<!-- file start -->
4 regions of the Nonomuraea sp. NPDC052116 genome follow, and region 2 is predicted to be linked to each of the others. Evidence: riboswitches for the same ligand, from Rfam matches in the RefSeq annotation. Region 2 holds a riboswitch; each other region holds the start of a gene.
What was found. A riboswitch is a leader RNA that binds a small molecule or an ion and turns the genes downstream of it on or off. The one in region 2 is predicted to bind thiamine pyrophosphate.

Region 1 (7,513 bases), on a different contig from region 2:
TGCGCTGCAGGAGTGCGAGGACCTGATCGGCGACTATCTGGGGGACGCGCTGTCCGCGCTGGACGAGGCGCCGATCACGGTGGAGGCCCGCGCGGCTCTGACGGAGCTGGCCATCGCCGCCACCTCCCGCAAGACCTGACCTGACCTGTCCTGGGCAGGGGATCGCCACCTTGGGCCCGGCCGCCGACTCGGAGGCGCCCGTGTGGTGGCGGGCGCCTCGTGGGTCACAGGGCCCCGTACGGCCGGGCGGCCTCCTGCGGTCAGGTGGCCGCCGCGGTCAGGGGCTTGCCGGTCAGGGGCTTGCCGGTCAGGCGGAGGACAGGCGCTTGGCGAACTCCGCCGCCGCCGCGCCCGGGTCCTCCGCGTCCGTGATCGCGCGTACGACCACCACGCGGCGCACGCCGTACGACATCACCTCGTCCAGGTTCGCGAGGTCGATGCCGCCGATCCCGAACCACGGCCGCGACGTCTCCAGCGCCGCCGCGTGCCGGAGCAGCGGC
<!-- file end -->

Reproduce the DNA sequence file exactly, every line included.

4 regions of the Nonomuraea sp. NPDC052116 genome follow, and region 2 is predicted to be linked to each of the others. Evidence: riboswitches for the same ligand, from Rfam matches in the RefSeq annotation. Region 2 holds a riboswitch; each other region holds the start of a gene.
What was found. A riboswitch is a leader RNA that binds a small molecule or an ion and turns the genes downstream of it on or off. The one in region 2 is predicted to bind thiamine pyrophosphate.

Region 1 (7,513 bases), on a different contig from region 2:
TGCGCTGCAGGAGTGCGAGGACCTGATCGGCGACTATCTGGGGGACGCGCTGTCCGCGCTGGACGAGGCGCCGATCACGGTGGAGGCCCGCGCGGCTCTGACGGAGCTGGCCATCGCCGCCACCTCCCGCAAGACCTGACCTGACCTGTCCTGGGCAGGGGATCGCCACCTTGGGCCCGGCCGCCGACTCGGAGGCGCCCGTGTGGTGGCGGGCGCCTCGTGGGTCACAGGGCCCCGTACGGCCGGGCGGCCTCCTGCGGTCAGGTGGCCGCCGCGGTCAGGGGCTTGCCGGTCAGGGGCTTGCCGGTCAGGCGGAGGACAGGCGCTTGGCGAACTCCGCCGCCGCCGCGCCCGGGTCCTCCGCGTCCGTGATCGCGCGTACGACCACCACGCGGCGCACGCCGTACGACATCACCTCGTCCAGGTTCGCGAGGTCGATGCCGCCGATCCCGAACCACGGCCGCGACGTCTCCAGCGCCGCCGCGTGCCGGAGCAGCGGC